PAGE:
All of space and time trembles with the pulsation of gravitational waves.

From every corner of the universe, planets, stars, stellar debris, and other massive objects begin a complex but inherently unstable gravitational dance. Each mass bends the fabric of spacetime around it, and all other masses move along trajectories determined by this curved spacetime. However, this simple process of one mass moving through space curved by another mass is inherently unstable because the gravitational mass moving through the gravitational field itself emits gravitational radiation, or gravitational waves.

One hundred years after the development of general relativity, the LIGO scientific collaboration discovered that these gravitational waves emanate from low-mass black holes (less than a few hundred solar masses) during the final stages of inspiration and merger. It was not detected until Since the first discovery in 2015, about 100 more gravitational wave signals have been detected, all in the same final stage of spiraling into each other and merging.

For the first time, a new class of gravitational wave signals has been observed in a completely different way. Scientists monitored the behavior of millisecond pulsars, the most accurate natural clocks in the universe. In the NANOGrav series of papers, this collaboration provides compelling evidence that a gravitational wave background exists, detectable on timescales approximately 10 billion times longer than LIGO. This is the first time such a cosmic gravitational wave background has been directly detected, and the next steps will be even more interesting.

First of all, it cannot be overstated how big of an accomplishment it is to observe these gravitational waves. One notable prediction of general relativity was that, unlike Newtonian gravity, systems bound by gravity cannot be stable forever. According to Newton’s laws, two masses orbiting each other in the universe are in the shape of a closed ellipse, always returning to the same point with each rotation, and this rotation never stops, remaining stable forever.

This is not the case in general relativity. According to Einstein’s theory of gravity, his two masses orbiting each other cannot orbit forever because the curvature of spacetime strictly forbids this. These masses radiate energy in the form of gravitational waves, which gradually converge as their orbits decay. If you wait long enough, these masses will eventually move closer together and into narrower orbits, where they will travel even faster and emit gravitational waves of higher frequency (shorter period) and larger amplitude. And so on until they finally combine.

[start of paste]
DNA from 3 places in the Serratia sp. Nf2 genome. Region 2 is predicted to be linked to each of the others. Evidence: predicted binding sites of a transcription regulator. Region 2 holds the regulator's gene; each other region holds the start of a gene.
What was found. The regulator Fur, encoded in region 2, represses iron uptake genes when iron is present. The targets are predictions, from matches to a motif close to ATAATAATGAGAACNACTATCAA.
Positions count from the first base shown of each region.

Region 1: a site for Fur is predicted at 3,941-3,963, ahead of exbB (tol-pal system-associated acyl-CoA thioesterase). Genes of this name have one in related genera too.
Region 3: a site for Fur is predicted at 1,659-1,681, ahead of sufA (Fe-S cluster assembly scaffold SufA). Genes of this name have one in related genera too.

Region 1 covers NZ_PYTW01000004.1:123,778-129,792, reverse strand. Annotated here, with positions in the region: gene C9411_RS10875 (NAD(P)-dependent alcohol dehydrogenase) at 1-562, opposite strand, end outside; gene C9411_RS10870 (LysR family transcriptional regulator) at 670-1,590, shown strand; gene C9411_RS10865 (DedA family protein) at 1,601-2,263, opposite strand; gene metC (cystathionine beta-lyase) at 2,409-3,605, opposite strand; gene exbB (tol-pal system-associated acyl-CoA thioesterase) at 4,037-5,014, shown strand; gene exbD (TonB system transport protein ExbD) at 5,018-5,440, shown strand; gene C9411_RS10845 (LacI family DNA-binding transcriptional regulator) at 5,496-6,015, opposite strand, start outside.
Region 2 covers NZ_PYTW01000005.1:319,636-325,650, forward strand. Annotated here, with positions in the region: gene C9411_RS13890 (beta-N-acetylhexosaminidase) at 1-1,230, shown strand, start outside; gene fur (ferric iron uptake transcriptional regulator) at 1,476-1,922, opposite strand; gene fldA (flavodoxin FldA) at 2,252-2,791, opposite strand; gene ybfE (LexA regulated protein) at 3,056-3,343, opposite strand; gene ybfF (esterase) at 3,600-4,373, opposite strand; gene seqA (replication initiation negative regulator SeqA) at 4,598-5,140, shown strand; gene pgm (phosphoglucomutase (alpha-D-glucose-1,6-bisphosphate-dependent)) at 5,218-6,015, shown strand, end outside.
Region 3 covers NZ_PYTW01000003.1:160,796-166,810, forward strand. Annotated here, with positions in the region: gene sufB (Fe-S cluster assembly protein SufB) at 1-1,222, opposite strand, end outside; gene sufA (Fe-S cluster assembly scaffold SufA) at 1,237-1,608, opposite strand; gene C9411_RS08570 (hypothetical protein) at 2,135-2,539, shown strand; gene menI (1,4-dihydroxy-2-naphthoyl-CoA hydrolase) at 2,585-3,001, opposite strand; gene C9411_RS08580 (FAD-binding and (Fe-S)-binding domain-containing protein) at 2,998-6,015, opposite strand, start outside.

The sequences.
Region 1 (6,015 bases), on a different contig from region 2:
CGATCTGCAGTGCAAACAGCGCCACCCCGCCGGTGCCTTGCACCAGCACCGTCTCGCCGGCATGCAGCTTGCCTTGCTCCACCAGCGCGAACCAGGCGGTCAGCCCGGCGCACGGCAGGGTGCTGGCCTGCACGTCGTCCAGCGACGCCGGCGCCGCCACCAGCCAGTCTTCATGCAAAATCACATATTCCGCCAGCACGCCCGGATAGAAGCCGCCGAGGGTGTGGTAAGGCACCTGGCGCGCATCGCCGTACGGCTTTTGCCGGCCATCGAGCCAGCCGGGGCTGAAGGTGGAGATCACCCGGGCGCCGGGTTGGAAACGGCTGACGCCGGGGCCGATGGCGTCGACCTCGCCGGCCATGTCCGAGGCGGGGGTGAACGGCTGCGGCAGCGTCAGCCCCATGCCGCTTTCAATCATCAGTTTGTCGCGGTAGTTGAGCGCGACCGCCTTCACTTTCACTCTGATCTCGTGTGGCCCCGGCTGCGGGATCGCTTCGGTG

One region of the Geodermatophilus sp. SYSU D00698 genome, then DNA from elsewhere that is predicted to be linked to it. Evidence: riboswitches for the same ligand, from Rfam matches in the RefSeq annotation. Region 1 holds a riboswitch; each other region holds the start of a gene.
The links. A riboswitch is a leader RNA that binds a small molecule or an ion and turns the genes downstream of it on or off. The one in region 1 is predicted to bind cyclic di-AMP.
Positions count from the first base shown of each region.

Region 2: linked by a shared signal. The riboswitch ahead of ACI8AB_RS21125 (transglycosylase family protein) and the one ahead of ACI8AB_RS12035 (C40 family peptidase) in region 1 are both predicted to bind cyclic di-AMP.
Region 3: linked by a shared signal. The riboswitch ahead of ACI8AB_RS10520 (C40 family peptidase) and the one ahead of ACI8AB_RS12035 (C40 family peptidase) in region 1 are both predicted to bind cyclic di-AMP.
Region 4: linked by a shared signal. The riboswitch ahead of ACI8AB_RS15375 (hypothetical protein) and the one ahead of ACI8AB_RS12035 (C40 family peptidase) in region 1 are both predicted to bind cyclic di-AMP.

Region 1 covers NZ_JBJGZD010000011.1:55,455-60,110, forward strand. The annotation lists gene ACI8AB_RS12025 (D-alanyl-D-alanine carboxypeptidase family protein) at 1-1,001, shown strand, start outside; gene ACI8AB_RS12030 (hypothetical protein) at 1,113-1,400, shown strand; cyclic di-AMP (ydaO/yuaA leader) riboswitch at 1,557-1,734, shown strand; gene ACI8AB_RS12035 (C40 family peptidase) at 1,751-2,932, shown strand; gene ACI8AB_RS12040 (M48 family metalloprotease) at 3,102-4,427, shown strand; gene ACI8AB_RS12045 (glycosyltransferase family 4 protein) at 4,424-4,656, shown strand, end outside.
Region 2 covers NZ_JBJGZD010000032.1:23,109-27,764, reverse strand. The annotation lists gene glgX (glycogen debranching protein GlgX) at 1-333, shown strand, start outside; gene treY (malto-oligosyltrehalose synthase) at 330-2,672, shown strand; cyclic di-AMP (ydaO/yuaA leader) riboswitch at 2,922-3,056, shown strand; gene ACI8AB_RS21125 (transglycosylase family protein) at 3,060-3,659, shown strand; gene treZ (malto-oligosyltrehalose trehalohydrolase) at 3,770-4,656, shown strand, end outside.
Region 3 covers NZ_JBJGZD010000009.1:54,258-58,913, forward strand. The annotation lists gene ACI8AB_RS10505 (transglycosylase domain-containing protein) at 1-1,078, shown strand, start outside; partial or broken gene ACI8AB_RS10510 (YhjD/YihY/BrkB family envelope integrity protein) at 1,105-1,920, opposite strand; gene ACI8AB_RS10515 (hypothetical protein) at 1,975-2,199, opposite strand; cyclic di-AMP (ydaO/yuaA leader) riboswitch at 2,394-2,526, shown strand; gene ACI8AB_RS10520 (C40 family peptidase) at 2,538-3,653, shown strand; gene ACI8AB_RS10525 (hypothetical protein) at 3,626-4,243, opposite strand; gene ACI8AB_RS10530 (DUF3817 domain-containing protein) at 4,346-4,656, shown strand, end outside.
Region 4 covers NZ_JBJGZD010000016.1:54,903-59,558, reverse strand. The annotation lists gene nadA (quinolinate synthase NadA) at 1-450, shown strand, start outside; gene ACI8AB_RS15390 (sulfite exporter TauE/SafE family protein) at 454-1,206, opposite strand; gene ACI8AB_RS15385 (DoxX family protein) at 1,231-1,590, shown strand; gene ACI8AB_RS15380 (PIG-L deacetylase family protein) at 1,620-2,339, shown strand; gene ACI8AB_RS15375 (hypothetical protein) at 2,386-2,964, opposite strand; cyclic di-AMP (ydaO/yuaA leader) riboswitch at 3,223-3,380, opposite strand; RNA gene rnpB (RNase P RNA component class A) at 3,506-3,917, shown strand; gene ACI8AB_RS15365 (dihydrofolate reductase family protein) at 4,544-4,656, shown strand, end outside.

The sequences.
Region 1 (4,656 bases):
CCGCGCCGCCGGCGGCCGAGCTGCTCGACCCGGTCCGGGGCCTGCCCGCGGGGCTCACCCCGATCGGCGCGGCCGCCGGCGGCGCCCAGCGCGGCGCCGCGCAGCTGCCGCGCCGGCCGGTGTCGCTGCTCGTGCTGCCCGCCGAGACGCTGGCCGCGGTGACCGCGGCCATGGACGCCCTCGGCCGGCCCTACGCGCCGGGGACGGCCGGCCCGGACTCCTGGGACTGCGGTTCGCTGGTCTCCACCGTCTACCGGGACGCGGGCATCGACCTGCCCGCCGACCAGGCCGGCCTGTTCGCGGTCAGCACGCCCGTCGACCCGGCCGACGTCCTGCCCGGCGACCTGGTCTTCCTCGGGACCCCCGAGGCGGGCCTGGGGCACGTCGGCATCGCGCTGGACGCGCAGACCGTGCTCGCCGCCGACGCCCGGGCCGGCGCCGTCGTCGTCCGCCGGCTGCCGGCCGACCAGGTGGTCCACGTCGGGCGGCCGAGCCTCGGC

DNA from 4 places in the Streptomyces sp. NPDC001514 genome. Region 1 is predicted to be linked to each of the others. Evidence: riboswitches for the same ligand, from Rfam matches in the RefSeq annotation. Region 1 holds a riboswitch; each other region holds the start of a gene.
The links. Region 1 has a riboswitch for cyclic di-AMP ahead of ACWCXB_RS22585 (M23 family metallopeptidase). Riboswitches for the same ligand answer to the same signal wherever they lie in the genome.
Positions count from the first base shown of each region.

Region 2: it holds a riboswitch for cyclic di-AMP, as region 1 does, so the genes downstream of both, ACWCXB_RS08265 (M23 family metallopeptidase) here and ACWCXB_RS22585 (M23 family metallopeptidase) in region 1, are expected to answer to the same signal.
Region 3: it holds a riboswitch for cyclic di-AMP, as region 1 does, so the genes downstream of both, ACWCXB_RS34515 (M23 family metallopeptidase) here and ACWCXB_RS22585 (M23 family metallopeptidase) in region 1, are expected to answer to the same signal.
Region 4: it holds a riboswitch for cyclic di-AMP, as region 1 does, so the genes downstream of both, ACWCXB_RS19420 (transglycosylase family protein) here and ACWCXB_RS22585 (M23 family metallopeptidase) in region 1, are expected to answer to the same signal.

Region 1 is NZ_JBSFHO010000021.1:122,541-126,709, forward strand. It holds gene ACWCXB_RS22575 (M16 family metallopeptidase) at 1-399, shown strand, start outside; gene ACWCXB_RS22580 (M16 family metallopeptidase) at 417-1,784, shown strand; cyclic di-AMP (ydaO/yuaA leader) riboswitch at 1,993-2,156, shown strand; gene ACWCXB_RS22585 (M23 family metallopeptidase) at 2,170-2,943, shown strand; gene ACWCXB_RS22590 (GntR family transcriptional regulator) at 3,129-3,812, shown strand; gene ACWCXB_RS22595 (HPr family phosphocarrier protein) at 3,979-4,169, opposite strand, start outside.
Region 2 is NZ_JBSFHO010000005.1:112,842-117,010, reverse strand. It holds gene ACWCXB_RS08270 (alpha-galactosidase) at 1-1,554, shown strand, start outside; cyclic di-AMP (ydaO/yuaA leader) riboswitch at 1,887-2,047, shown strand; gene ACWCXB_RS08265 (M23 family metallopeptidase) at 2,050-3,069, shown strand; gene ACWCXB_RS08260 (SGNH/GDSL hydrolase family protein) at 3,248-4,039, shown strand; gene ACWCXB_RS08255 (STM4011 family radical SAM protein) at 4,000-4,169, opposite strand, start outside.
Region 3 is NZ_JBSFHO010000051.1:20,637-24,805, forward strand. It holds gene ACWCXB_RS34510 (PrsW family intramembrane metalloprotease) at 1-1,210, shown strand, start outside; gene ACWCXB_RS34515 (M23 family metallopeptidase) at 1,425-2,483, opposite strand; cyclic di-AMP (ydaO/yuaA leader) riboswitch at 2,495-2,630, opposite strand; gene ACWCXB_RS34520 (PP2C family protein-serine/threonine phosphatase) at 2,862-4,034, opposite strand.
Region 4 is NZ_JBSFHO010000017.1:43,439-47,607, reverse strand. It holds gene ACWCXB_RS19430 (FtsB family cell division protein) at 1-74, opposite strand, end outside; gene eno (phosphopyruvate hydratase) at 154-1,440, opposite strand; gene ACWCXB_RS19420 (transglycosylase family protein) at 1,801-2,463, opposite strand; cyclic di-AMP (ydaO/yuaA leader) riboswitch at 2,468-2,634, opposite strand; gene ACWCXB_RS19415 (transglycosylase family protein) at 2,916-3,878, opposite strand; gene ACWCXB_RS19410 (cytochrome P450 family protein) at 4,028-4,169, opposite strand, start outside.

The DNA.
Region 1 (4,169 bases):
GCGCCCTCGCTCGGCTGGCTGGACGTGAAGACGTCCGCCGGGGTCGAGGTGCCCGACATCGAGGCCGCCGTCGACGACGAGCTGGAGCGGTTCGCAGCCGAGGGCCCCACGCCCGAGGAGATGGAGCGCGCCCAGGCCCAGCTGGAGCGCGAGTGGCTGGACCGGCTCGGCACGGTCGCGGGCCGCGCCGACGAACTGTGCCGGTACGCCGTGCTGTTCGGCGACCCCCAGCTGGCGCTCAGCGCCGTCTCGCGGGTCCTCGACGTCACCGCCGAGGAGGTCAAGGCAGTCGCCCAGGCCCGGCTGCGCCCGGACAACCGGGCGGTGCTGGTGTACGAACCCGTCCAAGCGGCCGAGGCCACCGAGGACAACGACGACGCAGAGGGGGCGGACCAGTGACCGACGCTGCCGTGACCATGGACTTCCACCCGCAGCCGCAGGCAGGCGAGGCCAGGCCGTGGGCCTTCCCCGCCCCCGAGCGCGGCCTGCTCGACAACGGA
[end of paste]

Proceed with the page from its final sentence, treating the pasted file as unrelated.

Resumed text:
In Einstein’s universe, which as far as we know best represents our universe, all systems are unstable in this way. Even if the Sun and Earth were to live forever in exactly the same state as they are now, in about 1026 years the Earth and Sun would converge and merge.

Evidence suggests that this type of orbital collapse and the consequent emission of gravitational waves was already occurring before we directly measured the first gravitational waves. These clues came from a type of celestial object known as a millisecond pulsar, the most accurate natural clock in the universe. Pulsars are neutron stars with incredibly strong magnetic fields. At the surface of a neutron star, the magnetic field is billions to trillions of times more powerful than the magnetic field at the surface of Earth.

Not all neutron stars are pulsars, but we wonder if that’s because not all neutron stars pulsate, or just that most neutron stars rotate in such a way that their magnetic axes point in our direction. I don’t know yet if it’s because there isn’t one. Most of the observed pulsars are young or rotate very slowly. However, it is known to rotate with age. Therefore, there is a population of very old pulsars that rotate with a period of 1 to 10 milliseconds and pulse more than 100 times per second. These millisecond pulsars are the most accurate natural clocks in the universe, capable of maintaining time accurate to up to 1 microsecond for decades.